1 teaspoon sesame oil
                  Substitute: King Oyster or other large mushroom (approximately 3 ounces)

                  Doragi (Bellflower root):
                  3 ounces dried pre-cut doragi (Bellflower root)
                  3 tablespoons beef or chicken broth
                  2 Green or Spring onion
                  1 teaspoon sesame oil

                  Garnish:
                  2 eggs
                  1 teaspoon roasted Sesame seed

                  Directions:
                  Soak the dried doragi strips overnight.

                  Prepare the starch noodle:
                  Soak in cool water for about one hour. Pour off excess water then rinse in cold water. Drain thoroughly. Cut noodle into 3 inch lengths.
                  Alternate Method:
                  In a soup pot, bring 1 quart of water to a full boil. Add noodles and boil until soft. Remove from heat and rinse in cold water. Drain thoroughly. Cut noodle into 3 inch lengths.
                  Place oil in a pan over medium heat.
                  Add noodles and stir once to coat with oil.
                  Quickly add other noodle ingredients and stir fry until liquid is absorbed.
                  Remove from heat and set aside.

                  Make the Marinade:
                  Crush the pear into a smooth paste
                  In a medium mixing bowl add all marinade ingredients and mix well.

                  Prepare the meat:
                  Cut the meat into approximately 1/2 inch by 2 inch strips. Place meat in marinade and roll or mix until completely covered. Let stand at least 15 minutes.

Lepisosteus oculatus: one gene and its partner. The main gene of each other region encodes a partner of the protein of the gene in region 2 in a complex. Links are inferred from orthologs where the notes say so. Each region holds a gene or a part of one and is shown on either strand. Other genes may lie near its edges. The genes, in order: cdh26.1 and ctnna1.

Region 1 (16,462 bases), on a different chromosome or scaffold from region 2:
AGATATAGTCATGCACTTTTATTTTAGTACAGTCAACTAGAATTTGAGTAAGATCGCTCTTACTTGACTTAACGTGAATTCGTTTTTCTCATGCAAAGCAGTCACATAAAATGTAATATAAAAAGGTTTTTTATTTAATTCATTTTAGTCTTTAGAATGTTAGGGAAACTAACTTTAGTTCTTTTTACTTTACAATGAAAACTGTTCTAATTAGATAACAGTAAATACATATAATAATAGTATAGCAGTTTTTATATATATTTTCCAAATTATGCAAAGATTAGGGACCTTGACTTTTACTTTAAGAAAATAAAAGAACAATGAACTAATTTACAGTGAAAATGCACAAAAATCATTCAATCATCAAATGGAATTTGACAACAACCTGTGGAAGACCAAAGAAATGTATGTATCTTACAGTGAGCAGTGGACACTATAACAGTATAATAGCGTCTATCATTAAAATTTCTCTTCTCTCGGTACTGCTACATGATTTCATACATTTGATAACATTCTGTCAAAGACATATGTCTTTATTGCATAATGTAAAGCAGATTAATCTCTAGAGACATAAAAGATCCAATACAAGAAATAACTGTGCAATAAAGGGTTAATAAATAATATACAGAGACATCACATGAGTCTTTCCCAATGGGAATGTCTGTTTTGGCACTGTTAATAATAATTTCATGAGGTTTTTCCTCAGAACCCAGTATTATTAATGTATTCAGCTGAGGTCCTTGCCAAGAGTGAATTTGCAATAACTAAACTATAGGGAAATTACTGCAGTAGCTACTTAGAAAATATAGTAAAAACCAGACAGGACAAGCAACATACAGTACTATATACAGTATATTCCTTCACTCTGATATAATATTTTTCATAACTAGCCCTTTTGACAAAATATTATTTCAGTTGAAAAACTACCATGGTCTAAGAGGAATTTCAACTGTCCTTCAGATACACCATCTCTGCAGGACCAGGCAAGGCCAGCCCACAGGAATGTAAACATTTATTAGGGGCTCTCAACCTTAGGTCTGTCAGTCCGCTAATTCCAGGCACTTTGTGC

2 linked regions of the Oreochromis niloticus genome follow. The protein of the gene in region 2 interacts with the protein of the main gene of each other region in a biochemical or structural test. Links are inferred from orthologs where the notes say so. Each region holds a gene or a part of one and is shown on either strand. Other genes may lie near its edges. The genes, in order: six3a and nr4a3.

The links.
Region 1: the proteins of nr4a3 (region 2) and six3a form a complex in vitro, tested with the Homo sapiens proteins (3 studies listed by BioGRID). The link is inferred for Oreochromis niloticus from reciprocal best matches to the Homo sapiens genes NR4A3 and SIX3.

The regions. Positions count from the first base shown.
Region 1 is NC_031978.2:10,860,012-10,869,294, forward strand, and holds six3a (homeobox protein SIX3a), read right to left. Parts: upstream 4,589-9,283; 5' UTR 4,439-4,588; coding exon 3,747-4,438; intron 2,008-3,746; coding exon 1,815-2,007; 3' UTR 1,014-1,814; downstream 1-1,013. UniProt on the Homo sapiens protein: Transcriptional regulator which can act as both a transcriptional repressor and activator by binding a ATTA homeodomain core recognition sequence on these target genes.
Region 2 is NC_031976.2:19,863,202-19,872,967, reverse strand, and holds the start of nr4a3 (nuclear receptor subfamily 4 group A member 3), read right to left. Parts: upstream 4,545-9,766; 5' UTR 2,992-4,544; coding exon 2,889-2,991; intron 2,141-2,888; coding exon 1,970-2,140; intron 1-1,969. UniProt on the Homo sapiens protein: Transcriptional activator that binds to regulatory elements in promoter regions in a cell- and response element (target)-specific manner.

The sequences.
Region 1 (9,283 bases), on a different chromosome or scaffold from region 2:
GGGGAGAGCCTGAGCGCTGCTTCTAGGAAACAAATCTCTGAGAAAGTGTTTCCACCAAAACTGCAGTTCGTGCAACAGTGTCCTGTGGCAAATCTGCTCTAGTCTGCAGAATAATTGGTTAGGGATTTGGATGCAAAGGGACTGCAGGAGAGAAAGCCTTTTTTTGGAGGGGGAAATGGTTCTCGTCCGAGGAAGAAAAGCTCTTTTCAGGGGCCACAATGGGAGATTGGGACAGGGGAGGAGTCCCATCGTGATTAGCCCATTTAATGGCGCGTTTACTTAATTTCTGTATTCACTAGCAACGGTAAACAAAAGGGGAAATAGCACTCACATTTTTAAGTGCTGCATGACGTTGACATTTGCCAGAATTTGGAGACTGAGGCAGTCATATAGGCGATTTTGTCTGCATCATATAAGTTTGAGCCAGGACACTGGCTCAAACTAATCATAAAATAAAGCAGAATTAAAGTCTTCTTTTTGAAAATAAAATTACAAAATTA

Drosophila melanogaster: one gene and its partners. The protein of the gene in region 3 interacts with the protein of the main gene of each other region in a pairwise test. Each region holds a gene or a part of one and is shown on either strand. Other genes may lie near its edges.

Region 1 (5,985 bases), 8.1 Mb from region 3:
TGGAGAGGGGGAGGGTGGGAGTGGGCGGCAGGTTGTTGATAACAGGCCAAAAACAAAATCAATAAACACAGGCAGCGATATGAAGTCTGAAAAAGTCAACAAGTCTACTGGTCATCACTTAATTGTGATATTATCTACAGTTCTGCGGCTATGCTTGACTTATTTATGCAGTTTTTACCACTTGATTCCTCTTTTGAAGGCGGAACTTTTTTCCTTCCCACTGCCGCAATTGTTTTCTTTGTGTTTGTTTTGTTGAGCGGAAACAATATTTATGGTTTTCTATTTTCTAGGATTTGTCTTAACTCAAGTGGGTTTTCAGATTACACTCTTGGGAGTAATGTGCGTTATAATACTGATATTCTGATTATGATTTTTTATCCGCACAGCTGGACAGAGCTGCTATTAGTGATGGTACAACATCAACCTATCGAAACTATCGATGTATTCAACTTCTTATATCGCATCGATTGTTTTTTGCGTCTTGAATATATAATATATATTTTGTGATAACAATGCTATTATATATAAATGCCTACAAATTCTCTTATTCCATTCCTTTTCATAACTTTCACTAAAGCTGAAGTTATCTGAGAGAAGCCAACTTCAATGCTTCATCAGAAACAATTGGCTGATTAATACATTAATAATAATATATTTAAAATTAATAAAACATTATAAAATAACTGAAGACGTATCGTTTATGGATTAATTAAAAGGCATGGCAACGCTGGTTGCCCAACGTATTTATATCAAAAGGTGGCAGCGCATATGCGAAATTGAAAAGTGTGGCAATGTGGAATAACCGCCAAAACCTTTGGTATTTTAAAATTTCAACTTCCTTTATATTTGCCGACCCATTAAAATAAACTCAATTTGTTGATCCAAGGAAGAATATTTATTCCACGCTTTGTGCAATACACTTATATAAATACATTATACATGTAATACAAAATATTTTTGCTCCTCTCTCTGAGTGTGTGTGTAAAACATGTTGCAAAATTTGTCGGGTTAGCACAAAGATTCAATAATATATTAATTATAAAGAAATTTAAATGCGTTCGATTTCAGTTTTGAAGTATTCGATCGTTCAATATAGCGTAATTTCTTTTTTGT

Remove meat from liquid and drain. Discard remaining marinade.
                  Slice onion in thin slices (1/8th inch).
                  Spread 1 tablespoon sesame oil in a stir fry pan and place over high heat.
                  Add onion slices and stir fry about forty five (45) seconds. Remove onions from pan and set aside.
                  Add beef mixture to hot pan and quickly sear.
                  Remove from heat, mix with onion and set aside.

                  Spinach:
                  In a soup pot, bring 3 cups of water to full boil. Wash spinach in cold water, then completely immerse it in the boiling water. Remove from heat after 30 seconds and rinse immediately in cold water. Squeeze excess water from spinach.
                  Heat oil in a pan over high heat for thirty seconds.
                  Add spinach and broth, and stir fry for thirty(30) to forty five(45) seconds.
                  Remove from heat and set aside.

                  Mushroom:
                  Slice the green onion into roughly 1 to 1 1/4 inch lengths.
                  Coral:
                  Tear the coral mushroom into individual stalks (or small group if the stalks are very slender), rinse well in cold water.
                  Bring a pot of water to a rapid boil.
                  Add coral mushroom and return to boil.
                  Boil for two to three minutes, remove from heat, drain and rinse in cold water.
                  King Oyster or other large mushroom:
                  Bring a pot of water to a rapid boil.
                  Add mushroom and return to boil.
                  Boil for two to three minutes, remove from heat, drain and rinse in cold water.
                  Cut the mushroom into thin slivers lengthwise.
                  All Types mushroom:
                  Place oil into a pan over medium to high heat, heat for thirty seconds.
                  Add mushroom and stir fry three to four minutes.
                  Add broth and stir fry 1 additional minute.
                  Remove from heat and set aside.

                  Doragi
                  Rinse soaked dorgagi in cold water, then drain.
                  Place into a pot of boiling water and cook for ten to twenty minutes, until slightly softened.
                  Drain and rinse in cold water.